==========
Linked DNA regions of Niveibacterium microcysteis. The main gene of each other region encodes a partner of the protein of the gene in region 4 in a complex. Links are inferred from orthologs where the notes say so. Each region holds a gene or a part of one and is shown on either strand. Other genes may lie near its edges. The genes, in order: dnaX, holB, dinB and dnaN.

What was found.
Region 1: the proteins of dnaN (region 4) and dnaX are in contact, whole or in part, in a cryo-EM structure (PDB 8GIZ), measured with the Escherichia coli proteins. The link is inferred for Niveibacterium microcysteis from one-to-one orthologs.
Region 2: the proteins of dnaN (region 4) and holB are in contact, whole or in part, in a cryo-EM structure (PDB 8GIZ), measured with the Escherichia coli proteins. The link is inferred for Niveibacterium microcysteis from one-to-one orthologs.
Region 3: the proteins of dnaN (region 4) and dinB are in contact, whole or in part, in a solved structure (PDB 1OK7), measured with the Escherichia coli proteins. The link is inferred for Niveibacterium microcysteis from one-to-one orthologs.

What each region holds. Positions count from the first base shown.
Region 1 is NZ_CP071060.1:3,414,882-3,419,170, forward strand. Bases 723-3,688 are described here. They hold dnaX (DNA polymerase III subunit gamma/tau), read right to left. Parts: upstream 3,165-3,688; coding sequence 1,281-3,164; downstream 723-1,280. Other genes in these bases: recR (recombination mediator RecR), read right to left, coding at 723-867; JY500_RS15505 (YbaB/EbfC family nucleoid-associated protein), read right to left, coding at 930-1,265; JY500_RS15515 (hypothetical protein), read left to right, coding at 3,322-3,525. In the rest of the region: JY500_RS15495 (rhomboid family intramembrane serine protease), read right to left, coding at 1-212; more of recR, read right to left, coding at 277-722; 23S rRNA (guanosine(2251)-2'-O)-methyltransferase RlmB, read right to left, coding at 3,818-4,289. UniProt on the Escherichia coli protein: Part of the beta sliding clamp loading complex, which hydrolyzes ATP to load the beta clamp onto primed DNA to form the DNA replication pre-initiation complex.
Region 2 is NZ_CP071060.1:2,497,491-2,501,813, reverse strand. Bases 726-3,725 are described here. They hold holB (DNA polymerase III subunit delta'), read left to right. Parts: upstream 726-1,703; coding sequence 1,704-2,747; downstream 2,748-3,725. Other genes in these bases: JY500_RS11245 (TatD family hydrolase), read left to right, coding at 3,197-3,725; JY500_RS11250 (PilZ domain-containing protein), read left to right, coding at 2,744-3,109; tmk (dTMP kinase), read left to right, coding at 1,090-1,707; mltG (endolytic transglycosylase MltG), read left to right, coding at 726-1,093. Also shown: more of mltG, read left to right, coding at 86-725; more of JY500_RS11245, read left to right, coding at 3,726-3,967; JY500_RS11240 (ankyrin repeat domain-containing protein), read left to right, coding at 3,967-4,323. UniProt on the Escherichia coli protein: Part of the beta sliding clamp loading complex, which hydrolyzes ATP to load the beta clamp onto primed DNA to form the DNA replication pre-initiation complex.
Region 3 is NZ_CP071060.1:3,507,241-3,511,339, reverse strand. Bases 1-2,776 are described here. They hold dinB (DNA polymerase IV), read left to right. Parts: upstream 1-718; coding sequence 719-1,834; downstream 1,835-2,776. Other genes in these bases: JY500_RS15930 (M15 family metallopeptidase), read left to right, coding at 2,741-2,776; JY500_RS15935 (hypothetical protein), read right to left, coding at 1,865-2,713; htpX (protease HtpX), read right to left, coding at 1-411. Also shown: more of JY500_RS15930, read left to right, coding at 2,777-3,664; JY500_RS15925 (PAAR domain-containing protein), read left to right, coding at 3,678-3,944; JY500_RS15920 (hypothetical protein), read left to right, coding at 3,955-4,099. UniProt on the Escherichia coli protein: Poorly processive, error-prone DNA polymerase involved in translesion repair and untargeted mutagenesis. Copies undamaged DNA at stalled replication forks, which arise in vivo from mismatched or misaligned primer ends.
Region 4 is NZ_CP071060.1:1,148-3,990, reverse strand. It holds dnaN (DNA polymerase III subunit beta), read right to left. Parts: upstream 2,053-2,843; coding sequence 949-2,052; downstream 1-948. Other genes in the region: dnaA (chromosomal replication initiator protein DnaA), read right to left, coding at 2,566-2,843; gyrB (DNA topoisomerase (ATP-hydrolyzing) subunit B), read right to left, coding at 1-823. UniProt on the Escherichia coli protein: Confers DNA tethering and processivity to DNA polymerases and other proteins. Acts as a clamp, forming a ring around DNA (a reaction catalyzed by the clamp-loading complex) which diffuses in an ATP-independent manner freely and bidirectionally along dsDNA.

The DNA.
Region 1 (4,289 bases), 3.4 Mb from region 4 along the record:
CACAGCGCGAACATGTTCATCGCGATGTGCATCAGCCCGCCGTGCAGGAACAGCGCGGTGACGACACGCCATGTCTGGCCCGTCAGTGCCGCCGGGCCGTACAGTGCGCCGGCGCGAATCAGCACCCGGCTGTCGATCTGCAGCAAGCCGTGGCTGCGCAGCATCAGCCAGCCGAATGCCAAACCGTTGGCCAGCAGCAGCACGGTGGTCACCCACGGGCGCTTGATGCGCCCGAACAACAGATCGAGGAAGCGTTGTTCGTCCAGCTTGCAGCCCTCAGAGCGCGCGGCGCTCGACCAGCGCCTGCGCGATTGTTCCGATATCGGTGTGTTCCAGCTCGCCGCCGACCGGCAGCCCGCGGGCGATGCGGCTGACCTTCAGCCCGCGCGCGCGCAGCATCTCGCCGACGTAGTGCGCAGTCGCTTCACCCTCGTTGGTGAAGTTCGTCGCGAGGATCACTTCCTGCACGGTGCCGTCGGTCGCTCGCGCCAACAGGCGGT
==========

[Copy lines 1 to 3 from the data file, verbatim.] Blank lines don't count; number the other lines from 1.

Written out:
Linked DNA regions of Niveibacterium microcysteis. The main gene of each other region encodes a partner of the protein of the gene in region 4 in a complex. Links are inferred from orthologs where the notes say so. Each region holds a gene or a part of one and is shown on either strand. Other genes may lie near its edges. The genes, in order: dnaX, holB, dinB and dnaN.

What was found.
Region 1: the proteins of dnaN (region 4) and dnaX are in contact, whole or in part, in a cryo-EM structure (PDB 8GIZ), measured with the Escherichia coli proteins. The link is inferred for Niveibacterium microcysteis from one-to-one orthologs.